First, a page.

Continuum is a new Windows 10 feature that enables your device to switch between desktop and tablet mode, depending on the connected hardware. It is versatile, relatively robust, and when you consider the shifting computing landscape — more portables, more hybrids — it is an essential tool for Windows 10 users.
Just What Is Continuum?
The below video, while created using one of the early 9xxx Insider Preview builds, illustrates Continuum pretty darn well. Microsoft realize the need for a well-designed device transition service for an operating system set to feature on a massive range of hardware. You can use a mouse and keyboard, or switch to tablet mode, and it is as easy as connecting or disconnecting your peripherals.
When you unplug the hybrid device keyboard, or disconnect a USB or Bluetooth keyboard from a tablet, you’ll immediately be offered the option to choose either Tablet or Desktop Mode. Tablet Mode alters your setup: scaling, onscreen features, button sizes, gestures, the Taskbar and Start Menu all alter appearance in a seamless transition. Reconnect your keyboard, select Desktop, and it all changes back again.
Desktop mode is pretty self-explanatory. Your device will function as a Windows 10 desktop until you switch back. Tablet Mode is slightly different, if only because you’re transitioning between the two.
For instance, in Tablet Mode the actual desktop becomes unavailable, and you’ll navigate much more using the Start menu, or switching directly between applications. The difference is the Start menu becoming the Start screen, the focal point of navigation. You’ll also note all of your Taskbar app icons have magically evaporated, and your new best friend, Cortana, is nowhere to be seen.
Clicking the upper-left icon opens a list of your most frequented apps, while a similar icon in the bottom-left, near the power icon, delivers your entire installed applications list for you to peruse.
You’ve entered the streamlined Tablet Mode, and Microsoft wants to deliver a discerningly different experience, while remaining incredibly familiar. I think it works quite nicely. Entering Tablet Mode on a tablet obviously positively shapes your user experience. Buttons resize, apps understand their environment, and your fingers become wands. It’s genesis may have been Windows 8, but it is a revelation in Windows 10.
Tablet Mode Settings
Tablet Mode does have a few tweakable settings, found by pressing Windows Key + I. You can magically ask Windows 10 not to hide your Taskbar app icons. Turn off the Hide app icons on the taskbar in tablet mode setting and they’ll stay right where they are during your next transition. Handy for users like me, who always pin to the Taskbar, but not so much the Start menu.
If you’re a frequent switcher, you can set which mode you’d like Windows 10 to use on Sign-in, like so:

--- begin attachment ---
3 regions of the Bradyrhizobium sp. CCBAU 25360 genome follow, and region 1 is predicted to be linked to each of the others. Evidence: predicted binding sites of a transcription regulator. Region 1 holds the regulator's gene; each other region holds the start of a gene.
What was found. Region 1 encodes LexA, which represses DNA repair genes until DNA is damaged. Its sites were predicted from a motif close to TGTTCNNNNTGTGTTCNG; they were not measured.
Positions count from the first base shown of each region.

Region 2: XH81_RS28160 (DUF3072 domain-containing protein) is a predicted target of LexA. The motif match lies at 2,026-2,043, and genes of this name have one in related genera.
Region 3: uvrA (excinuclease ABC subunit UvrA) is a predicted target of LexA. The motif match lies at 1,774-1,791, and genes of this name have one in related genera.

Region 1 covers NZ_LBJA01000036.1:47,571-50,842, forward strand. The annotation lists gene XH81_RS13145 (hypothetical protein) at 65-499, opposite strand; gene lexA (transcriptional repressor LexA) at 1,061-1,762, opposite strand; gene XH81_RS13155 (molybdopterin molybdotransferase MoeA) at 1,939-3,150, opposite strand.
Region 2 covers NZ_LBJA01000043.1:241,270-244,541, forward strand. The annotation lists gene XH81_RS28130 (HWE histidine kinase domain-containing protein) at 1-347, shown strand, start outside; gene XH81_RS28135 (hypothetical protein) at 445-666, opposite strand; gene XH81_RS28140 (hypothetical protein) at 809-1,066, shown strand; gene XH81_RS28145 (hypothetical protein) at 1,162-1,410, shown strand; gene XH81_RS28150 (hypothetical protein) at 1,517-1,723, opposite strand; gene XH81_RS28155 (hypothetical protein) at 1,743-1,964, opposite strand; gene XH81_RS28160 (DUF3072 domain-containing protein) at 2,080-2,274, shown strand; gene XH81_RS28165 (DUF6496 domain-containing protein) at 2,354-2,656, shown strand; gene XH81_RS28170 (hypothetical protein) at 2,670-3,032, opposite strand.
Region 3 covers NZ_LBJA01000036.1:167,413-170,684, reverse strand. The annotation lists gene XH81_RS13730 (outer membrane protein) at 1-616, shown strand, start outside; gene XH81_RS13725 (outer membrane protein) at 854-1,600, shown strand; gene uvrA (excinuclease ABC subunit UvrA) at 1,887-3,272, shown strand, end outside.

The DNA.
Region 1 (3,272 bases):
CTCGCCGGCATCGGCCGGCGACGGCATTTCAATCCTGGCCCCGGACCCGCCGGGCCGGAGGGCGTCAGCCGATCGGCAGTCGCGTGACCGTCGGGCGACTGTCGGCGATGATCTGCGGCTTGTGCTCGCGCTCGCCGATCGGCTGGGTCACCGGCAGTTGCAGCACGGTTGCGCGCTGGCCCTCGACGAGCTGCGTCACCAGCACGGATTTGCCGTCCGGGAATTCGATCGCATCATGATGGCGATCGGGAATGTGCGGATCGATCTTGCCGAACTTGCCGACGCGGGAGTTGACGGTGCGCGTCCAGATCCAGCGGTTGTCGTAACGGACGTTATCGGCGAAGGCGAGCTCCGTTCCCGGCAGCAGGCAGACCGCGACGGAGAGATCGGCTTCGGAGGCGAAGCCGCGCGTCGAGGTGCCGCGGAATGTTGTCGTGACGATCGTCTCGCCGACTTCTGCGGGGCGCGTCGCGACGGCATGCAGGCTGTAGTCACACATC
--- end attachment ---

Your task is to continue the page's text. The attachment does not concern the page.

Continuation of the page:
Similarly, you can set Windows 10 to always ask your switching preference, never ask, or just to get on with it, like so:
Continuum on Windows Mobile
Continuum isn’t confined to Windows 10 laptops and hybrids. For instance, you can enable Tablet Mode on your desktop. I’m not sure why, but it has been somewhat interesting to see. Another big winner with the Continuum feature is Windows 10 Mobile.
Joe Belfiore illustrates how useful this feature can be for those with a Windows 10 Mobile, while simultaneously giving us an insight into just how well the Microsoft Office Universal Apps scale from phone screen to widescreen. Microsoft wants this feature to allow any screen to be a PC, and at a first glance (I don’t have a Windows 10 Mobile) Continuum/Universal Apps combination may well facilitate; are we looking at a serious rebuilding of Windows Mobiles?
It works very similarly to desktop/tablet Continuum. Attach a keyboard, mouse, and monitor, and you’ll be met with options to scale your apps up to a desktop experience. Outlook expands into desktop Outlook with extra panels, losing the awkward and often time-consuming back button. Likewise, Excel becomes akin to Excel 2016, with much of the functionality of the desktop version present.
Microsoft appears to have another excellent feature here, really hammering home the ‘PC in your pocket’ message for new, old, casual, or enterprise users.
New Qualcomm Chip
Unfortunately, and I’m sure to make some children cry now, Continuum for the Windows 10 Mobile requires a nice, shiny, brand new Qualcomm chip. Especially if you want to make use of the multiscreen mode featured in the above video. It is also something Gabriel Aul has reiterated via Twitter, and this is largely due to the devices simultaneously powering two screens. The massive plus-side to this will be a setup allowing you to view a different activity on each screen i.e. you’re checking your emails on the big screen, while watching YouTube on your phone.
It’s been rumoured this feature will be powered by one Snapdragon 810 chip, and another Snapdragon 808 chip, both powerful 64-bit chipsets at the top of mobile performance, but there are no solid confirmations as yet. Of course, featuring two processors means two things: more heat, and more money, but we’ll wait and see.
Rounding Up the Continuum
Interestingly for me, Continuum feels like an old feature coming good after years of personal technological neglect. Why? Because it just works, just how it should. You unplug; it knows. You reconnect; it knows. Sometimes the best features are the small ones done well: Continuum is, as the Microsoft adverts would have you believe, an excellent new feature for Windows 10.